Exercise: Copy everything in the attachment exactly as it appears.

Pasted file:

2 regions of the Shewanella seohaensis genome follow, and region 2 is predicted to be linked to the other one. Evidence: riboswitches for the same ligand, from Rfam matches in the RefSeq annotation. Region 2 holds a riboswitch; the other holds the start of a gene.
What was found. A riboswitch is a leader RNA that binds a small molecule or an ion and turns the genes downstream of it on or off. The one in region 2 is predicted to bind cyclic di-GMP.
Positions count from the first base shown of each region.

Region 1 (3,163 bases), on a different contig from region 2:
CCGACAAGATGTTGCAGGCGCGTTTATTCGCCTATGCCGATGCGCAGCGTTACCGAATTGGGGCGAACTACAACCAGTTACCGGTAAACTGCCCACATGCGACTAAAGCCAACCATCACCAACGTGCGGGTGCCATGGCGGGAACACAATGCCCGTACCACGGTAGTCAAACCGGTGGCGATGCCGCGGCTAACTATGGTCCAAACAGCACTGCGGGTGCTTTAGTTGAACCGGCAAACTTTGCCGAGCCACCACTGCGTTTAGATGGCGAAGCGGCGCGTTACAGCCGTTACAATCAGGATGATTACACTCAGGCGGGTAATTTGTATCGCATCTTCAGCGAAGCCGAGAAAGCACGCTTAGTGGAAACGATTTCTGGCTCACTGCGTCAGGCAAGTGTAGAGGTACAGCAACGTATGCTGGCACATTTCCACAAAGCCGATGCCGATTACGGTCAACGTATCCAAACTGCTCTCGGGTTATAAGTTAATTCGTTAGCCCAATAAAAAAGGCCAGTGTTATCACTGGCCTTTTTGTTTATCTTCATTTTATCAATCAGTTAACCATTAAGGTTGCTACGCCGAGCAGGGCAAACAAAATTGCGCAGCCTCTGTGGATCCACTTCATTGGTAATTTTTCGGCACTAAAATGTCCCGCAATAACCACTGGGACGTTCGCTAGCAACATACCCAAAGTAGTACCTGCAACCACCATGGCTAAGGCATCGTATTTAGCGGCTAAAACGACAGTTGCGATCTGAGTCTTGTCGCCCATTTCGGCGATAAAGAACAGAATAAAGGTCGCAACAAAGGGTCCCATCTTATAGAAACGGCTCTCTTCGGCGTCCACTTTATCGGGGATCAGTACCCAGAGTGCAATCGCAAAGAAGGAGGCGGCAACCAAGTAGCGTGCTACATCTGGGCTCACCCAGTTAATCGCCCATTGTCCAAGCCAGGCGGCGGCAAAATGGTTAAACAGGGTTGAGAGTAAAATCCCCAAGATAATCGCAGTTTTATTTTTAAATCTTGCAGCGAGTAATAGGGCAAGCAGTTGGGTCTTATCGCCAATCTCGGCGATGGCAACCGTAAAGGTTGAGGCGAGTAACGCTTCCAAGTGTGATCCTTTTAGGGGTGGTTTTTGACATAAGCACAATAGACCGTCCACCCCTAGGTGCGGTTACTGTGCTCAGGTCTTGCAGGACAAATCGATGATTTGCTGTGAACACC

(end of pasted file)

2 regions of the Shewanella seohaensis genome follow, and region 2 is predicted to be linked to the other one. Evidence: riboswitches for the same ligand, from Rfam matches in the RefSeq annotation. Region 2 holds a riboswitch; the other holds the start of a gene.
What was found. A riboswitch is a leader RNA that binds a small molecule or an ion and turns the genes downstream of it on or off. The one in region 2 is predicted to bind cyclic di-GMP.
Positions count from the first base shown of each region.

Region 1 (3,163 bases), on a different contig from region 2:
CCGACAAGATGTTGCAGGCGCGTTTATTCGCCTATGCCGATGCGCAGCGTTACCGAATTGGGGCGAACTACAACCAGTTACCGGTAAACTGCCCACATGCGACTAAAGCCAACCATCACCAACGTGCGGGTGCCATGGCGGGAACACAATGCCCGTACCACGGTAGTCAAACCGGTGGCGATGCCGCGGCTAACTATGGTCCAAACAGCACTGCGGGTGCTTTAGTTGAACCGGCAAACTTTGCCGAGCCACCACTGCGTTTAGATGGCGAAGCGGCGCGTTACAGCCGTTACAATCAGGATGATTACACTCAGGCGGGTAATTTGTATCGCATCTTCAGCGAAGCCGAGAAAGCACGCTTAGTGGAAACGATTTCTGGCTCACTGCGTCAGGCAAGTGTAGAGGTACAGCAACGTATGCTGGCACATTTCCACAAAGCCGATGCCGATTACGGTCAACGTATCCAAACTGCTCTCGGGTTATAAGTTAATTCGTTAGCCCAATAAAAAAGGCCAGTGTTATCACTGGCCTTTTTGTTTATCTTCATTTTATCAATCAGTTAACCATTAAGGTTGCTACGCCGAGCAGGGCAAACAAAATTGCGCAGCCTCTGTGGATCCACTTCATTGGTAATTTTTCGGCACTAAAATGTCCCGCAATAACCACTGGGACGTTCGCTAGCAACATACCCAAAGTAGTACCTGCAACCACCATGGCTAAGGCATCGTATTTAGCGGCTAAAACGACAGTTGCGATCTGAGTCTTGTCGCCCATTTCGGCGATAAAGAACAGAATAAAGGTCGCAACAAAGGGTCCCATCTTATAGAAACGGCTCTCTTCGGCGTCCACTTTATCGGGGATCAGTACCCAGAGTGCAATCGCAAAGAAGGAGGCGGCAACCAAGTAGCGTGCTACATCTGGGCTCACCCAGTTAATCGCCCATTGTCCAAGCCAGGCGGCGGCAAAATGGTTAAACAGGGTTGAGAGTAAAATCCCCAAGATAATCGCAGTTTTATTTTTAAATCTTGCAGCGAGTAATAGGGCAAGCAGTTGGGTCTTATCGCCAATCTCGGCGATGGCAACCGTAAAGGTTGAGGCGAGTAACGCTTCCAAGTGTGATCCTTTTAGGGGTGGTTTTTGACATAAGCACAATAGACCGTCCACCCCTAGGTGCGGTTACTGTGCTCAGGTCTTGCAGGACAAATCGATGATTTGCTGTGAACACC